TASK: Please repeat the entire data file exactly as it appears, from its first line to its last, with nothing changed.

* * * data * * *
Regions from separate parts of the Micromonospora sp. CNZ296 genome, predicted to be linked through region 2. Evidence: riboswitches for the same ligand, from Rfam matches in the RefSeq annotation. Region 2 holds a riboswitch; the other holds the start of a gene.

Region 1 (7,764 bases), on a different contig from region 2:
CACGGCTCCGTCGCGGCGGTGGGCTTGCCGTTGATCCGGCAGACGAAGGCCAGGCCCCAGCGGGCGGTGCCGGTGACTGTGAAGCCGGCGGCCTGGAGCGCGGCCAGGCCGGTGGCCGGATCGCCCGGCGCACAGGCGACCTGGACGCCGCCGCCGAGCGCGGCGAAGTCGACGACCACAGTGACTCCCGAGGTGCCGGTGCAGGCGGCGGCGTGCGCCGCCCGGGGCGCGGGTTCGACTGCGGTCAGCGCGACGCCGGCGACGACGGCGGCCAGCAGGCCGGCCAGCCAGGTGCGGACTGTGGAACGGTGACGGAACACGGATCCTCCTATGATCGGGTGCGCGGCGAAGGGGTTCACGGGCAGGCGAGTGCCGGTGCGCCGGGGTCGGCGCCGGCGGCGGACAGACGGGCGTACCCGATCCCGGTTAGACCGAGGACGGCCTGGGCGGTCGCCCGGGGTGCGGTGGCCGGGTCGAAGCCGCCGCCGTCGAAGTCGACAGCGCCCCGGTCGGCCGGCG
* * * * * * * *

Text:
Regions from separate parts of the Micromonospora sp. CNZ296 genome, predicted to be linked through region 2. Evidence: riboswitches for the same ligand, from Rfam matches in the RefSeq annotation. Region 2 holds a riboswitch; the other holds the start of a gene.

Region 1 (7,764 bases), on a different contig from region 2:
CACGGCTCCGTCGCGGCGGTGGGCTTGCCGTTGATCCGGCAGACGAAGGCCAGGCCCCAGCGGGCGGTGCCGGTGACTGTGAAGCCGGCGGCCTGGAGCGCGGCCAGGCCGGTGGCCGGATCGCCCGGCGCACAGGCGACCTGGACGCCGCCGCCGAGCGCGGCGAAGTCGACGACCACAGTGACTCCCGAGGTGCCGGTGCAGGCGGCGGCGTGCGCCGCCCGGGGCGCGGGTTCGACTGCGGTCAGCGCGACGCCGGCGACGACGGCGGCCAGCAGGCCGGCCAGCCAGGTGCGGACTGTGGAACGGTGACGGAACACGGATCCTCCTATGATCGGGTGCGCGGCGAAGGGGTTCACGGGCAGGCGAGTGCCGGTGCGCCGGGGTCGGCGCCGGCGGCGGACAGACGGGCGTACCCGATCCCGGTTAGACCGAGGACGGCCTGGGCGGTCGCCCGGGGTGCGGTGGCCGGGTCGAAGCCGCCGCCGTCGAAGTCGACAGCGCCCCGGTCGGCCGGCG